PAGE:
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Diabetes surge in Southeast Asia

A warning has been issued about levels of diabetes in Southeast Asia due to the increasing popularity of fast food in the region. New research has highlighted that developing countries were facing a difficult period, as they were being affected by Western lifestyle diseases as well as hunger and poverty, and were unable to treat them properly due to a lack of health resources.
For instance, in a study in Vietnam found that as well as the four per cent of people who suffered from the metabolic condition, there were about 11 per cent of men and 12 per cent of women in the country who had type 2 diabetes without knowing it. The results were similar to that of a study carried out in Thailand, with the rise of Western junk food and fast food outlets being blamed for the rise.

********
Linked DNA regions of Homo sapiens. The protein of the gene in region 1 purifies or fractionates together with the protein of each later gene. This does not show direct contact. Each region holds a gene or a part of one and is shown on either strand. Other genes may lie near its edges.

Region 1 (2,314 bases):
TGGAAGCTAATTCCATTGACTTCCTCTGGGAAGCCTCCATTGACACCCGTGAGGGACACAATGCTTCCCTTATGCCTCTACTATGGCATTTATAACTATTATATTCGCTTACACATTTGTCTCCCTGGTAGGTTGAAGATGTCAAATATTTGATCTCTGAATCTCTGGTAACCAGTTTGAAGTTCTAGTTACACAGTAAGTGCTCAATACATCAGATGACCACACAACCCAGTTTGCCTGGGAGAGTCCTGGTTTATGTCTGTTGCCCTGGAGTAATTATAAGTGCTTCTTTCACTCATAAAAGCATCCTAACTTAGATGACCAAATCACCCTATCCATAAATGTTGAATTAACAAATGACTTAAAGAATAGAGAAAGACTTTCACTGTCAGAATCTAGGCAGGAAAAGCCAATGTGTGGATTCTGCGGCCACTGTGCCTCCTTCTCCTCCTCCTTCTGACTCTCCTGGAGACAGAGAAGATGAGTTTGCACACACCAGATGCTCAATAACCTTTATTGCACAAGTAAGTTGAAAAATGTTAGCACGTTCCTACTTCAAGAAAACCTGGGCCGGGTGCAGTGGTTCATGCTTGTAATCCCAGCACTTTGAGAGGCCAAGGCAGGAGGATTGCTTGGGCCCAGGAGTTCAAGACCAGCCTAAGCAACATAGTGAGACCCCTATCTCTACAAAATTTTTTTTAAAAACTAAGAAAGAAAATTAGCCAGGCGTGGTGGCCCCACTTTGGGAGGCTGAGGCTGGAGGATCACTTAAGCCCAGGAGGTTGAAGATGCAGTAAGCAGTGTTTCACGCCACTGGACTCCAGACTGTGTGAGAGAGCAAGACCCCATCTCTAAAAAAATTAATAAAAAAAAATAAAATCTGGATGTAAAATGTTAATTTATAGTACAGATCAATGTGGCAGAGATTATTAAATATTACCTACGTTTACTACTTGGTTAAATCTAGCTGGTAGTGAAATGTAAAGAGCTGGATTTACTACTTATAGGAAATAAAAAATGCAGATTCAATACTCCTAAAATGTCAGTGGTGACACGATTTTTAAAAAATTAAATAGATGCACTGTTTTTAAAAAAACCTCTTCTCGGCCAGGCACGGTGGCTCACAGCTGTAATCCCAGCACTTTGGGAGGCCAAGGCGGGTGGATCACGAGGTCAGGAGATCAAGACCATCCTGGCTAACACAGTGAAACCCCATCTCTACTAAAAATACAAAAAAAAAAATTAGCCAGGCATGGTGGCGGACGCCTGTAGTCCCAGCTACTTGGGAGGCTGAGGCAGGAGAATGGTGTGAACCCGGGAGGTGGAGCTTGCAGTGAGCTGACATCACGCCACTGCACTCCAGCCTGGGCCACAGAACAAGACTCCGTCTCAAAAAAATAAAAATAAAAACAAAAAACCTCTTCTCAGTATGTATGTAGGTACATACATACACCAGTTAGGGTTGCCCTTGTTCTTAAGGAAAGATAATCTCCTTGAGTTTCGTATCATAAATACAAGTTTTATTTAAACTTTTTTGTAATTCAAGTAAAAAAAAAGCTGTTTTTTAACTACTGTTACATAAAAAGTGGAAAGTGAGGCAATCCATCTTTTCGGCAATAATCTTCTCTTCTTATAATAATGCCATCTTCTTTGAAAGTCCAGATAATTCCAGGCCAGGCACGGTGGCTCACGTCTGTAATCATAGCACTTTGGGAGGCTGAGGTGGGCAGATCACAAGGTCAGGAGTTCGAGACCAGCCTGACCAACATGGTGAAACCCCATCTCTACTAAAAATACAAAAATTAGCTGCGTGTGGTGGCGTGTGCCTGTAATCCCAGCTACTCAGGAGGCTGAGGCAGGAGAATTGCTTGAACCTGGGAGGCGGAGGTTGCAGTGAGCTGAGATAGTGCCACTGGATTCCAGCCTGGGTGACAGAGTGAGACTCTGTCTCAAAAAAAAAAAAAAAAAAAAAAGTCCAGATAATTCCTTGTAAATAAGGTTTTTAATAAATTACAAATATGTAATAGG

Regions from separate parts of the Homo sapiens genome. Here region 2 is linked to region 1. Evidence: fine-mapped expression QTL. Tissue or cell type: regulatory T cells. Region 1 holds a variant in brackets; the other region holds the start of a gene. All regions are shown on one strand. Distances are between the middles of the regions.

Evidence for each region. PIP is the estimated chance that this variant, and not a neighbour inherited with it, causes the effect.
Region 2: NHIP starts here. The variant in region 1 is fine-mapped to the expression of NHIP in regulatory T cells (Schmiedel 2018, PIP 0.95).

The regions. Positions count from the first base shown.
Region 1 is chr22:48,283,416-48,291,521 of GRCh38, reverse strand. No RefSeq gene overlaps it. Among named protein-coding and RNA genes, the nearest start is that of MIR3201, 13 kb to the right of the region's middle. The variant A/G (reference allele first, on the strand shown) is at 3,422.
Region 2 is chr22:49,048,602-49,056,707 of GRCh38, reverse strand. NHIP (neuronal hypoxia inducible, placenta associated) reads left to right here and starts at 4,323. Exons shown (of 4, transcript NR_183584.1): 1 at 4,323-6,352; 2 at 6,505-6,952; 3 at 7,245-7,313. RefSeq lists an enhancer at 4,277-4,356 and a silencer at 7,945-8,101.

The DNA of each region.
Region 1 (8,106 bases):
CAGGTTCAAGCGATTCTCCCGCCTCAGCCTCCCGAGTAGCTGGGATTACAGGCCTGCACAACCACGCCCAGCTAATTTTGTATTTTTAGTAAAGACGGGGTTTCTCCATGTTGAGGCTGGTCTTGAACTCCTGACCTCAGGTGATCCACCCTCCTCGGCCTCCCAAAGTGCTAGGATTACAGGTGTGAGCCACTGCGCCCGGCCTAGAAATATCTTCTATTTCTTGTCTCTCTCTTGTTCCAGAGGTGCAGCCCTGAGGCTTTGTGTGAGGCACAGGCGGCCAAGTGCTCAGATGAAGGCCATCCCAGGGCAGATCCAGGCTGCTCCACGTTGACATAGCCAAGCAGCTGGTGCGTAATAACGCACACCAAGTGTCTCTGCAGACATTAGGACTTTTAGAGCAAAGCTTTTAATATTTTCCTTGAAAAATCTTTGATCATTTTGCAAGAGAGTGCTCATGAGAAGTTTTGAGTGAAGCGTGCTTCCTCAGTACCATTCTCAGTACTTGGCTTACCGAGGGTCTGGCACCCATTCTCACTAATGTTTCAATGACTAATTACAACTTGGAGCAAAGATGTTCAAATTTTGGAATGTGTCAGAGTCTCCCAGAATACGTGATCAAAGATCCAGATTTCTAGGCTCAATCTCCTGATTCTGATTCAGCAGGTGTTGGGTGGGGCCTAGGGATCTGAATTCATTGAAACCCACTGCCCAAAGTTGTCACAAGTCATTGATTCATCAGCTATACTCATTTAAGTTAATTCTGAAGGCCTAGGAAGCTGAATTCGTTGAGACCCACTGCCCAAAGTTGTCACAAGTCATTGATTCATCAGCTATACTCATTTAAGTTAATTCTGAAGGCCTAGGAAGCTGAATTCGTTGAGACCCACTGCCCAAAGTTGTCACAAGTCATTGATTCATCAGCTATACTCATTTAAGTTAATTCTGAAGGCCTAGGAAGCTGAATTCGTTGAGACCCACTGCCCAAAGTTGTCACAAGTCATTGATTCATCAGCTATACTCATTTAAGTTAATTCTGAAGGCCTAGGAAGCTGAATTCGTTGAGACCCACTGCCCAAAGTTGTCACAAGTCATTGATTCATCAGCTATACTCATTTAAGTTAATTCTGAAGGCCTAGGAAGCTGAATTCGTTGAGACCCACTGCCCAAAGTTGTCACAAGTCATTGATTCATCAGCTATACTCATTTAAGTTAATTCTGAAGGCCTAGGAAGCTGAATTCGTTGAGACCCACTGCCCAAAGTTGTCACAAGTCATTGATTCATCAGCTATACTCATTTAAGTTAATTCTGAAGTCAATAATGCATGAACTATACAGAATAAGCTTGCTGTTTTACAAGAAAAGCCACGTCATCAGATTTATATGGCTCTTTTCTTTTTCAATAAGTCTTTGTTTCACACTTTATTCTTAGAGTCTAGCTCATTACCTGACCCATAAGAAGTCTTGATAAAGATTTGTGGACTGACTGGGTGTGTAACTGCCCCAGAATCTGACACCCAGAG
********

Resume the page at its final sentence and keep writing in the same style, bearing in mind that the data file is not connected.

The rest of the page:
Tuan Nguyen of Sydney’s Garvan Institute of Medical Research, said “Dietary patterns have been changing dramatically in Vietnam in recent years, particularly in the cities as they become more Westernised.”
Lesley Campbell, who co-authored the study, said “Unfortunately, we are watching, in just over a generatio, a very rapid increase in diabetes in developing nations.”
Type 2 diabetes is the most common form of the disease, and is caused by high levels of fat and sugar in the diet combined with a lack of exercise . The research team have come up with an easy risk assessment for diabetes, which uses only blood pressure and waist-to-hip ratio to assist doctors in detecting those most likely to have the disease.

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